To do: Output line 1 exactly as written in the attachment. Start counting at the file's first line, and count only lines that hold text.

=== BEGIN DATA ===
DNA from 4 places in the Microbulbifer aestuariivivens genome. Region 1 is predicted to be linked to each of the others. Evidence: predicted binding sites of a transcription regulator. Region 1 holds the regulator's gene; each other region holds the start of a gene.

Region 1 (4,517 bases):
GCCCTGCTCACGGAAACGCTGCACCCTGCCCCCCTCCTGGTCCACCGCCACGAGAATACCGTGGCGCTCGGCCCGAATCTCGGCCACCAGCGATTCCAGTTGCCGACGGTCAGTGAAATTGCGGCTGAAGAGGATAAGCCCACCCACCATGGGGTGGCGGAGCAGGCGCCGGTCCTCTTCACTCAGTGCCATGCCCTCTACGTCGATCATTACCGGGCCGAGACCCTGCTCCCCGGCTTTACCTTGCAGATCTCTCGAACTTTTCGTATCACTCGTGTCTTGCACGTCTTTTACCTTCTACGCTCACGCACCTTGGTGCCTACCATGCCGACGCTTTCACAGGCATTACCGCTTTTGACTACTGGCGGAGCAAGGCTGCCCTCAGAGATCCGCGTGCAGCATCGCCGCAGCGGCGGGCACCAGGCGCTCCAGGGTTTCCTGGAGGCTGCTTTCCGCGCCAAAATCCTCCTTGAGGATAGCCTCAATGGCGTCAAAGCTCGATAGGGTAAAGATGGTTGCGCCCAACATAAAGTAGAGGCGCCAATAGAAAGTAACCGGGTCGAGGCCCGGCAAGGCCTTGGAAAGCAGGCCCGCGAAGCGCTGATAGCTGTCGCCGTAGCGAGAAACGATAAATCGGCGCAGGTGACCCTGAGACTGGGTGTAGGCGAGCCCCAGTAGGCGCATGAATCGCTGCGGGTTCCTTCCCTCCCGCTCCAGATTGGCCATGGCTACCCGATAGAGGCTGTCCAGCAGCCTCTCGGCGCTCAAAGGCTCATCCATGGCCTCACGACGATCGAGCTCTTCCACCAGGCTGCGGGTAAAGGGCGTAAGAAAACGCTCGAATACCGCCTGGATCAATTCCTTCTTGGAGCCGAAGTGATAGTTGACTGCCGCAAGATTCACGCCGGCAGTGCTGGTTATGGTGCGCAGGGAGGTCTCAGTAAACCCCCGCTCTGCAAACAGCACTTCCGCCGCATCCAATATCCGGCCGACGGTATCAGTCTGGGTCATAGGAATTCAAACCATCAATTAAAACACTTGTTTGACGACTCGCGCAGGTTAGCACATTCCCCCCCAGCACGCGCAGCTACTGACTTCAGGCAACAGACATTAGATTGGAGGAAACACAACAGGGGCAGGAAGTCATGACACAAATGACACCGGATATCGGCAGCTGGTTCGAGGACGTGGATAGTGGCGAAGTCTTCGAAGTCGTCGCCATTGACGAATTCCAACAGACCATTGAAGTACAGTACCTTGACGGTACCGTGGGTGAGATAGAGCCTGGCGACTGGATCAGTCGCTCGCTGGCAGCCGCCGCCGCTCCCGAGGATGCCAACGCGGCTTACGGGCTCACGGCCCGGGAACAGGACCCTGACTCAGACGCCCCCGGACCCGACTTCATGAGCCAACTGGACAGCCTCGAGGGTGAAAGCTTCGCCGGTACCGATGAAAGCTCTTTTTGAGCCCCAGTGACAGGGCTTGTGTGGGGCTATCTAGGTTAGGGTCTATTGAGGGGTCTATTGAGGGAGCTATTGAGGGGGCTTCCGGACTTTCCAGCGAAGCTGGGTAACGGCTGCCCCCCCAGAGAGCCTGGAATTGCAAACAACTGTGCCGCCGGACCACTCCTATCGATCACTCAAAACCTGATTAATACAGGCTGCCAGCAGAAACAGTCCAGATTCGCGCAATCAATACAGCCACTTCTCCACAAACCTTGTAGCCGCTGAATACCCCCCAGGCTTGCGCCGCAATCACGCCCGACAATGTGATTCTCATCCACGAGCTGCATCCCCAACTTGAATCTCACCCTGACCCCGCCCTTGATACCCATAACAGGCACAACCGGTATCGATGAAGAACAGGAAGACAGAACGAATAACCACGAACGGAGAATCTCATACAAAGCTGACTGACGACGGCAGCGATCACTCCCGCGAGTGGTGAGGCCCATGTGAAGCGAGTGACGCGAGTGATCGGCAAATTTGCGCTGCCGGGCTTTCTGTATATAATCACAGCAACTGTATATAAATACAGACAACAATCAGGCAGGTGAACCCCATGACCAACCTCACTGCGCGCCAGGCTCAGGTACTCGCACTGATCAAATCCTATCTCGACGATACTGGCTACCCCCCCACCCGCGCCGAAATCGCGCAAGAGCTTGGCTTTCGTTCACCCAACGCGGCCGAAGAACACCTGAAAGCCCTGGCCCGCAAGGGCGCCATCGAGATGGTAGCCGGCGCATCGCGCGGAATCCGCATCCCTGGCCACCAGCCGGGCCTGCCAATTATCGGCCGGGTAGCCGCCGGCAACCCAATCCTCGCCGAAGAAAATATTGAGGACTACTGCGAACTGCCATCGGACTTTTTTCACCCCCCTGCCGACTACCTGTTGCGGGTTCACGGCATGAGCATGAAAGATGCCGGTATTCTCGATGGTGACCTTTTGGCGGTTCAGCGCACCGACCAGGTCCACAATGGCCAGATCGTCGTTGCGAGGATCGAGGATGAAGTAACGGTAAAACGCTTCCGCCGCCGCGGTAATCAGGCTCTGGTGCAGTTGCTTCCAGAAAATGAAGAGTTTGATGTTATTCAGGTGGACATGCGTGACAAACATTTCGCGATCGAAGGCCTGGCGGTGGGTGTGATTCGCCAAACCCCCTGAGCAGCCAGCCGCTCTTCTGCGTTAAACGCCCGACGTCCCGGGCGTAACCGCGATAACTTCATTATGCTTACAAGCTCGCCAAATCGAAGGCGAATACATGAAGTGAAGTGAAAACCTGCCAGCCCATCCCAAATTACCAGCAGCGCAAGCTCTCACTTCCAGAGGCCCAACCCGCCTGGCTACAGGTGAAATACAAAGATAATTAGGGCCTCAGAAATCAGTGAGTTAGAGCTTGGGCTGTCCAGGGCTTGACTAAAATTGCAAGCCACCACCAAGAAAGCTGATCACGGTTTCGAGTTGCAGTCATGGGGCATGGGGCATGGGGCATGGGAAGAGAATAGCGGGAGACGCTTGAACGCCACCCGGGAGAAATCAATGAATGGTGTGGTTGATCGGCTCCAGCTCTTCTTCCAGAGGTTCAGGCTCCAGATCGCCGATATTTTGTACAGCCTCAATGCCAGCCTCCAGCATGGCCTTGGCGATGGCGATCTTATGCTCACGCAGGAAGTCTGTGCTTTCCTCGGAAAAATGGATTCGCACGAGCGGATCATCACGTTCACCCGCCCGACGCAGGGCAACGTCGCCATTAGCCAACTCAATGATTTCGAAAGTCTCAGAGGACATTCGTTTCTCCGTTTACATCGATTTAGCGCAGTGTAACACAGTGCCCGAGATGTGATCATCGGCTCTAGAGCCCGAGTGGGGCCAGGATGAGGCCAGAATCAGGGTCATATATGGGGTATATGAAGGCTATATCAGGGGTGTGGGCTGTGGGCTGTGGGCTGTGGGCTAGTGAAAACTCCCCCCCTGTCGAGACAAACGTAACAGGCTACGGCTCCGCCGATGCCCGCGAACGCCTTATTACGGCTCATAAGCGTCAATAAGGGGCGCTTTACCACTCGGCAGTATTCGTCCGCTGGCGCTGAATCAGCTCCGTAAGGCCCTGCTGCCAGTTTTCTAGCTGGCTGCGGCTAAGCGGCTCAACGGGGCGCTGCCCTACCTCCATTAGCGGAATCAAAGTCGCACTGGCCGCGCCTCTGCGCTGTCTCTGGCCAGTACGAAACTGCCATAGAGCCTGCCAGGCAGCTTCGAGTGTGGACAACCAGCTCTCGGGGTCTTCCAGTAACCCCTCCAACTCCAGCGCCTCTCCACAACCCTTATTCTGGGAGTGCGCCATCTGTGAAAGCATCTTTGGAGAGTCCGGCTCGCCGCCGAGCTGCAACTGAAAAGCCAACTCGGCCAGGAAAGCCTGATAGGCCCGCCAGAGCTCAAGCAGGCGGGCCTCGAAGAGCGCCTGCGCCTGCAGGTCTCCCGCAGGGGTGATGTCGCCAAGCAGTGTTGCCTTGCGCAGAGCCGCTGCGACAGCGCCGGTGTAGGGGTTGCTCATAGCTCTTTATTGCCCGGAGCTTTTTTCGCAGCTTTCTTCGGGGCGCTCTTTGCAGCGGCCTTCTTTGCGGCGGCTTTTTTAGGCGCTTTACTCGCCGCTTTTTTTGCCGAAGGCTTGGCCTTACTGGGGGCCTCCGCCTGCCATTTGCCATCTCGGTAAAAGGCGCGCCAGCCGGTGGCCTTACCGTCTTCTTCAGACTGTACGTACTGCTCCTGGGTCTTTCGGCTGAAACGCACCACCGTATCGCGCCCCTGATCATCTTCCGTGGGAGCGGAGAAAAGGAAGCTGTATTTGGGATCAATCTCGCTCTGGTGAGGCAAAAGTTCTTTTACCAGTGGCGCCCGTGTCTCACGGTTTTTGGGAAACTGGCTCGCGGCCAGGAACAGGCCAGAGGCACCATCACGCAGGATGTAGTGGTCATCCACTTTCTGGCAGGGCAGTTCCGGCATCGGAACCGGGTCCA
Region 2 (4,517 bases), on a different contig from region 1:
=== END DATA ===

DNA from 4 places in the Microbulbifer aestuariivivens genome. Region 1 is predicted to be linked to each of the others. Evidence: predicted binding sites of a transcription regulator. Region 1 holds the regulator's gene; each other region holds the start of a gene.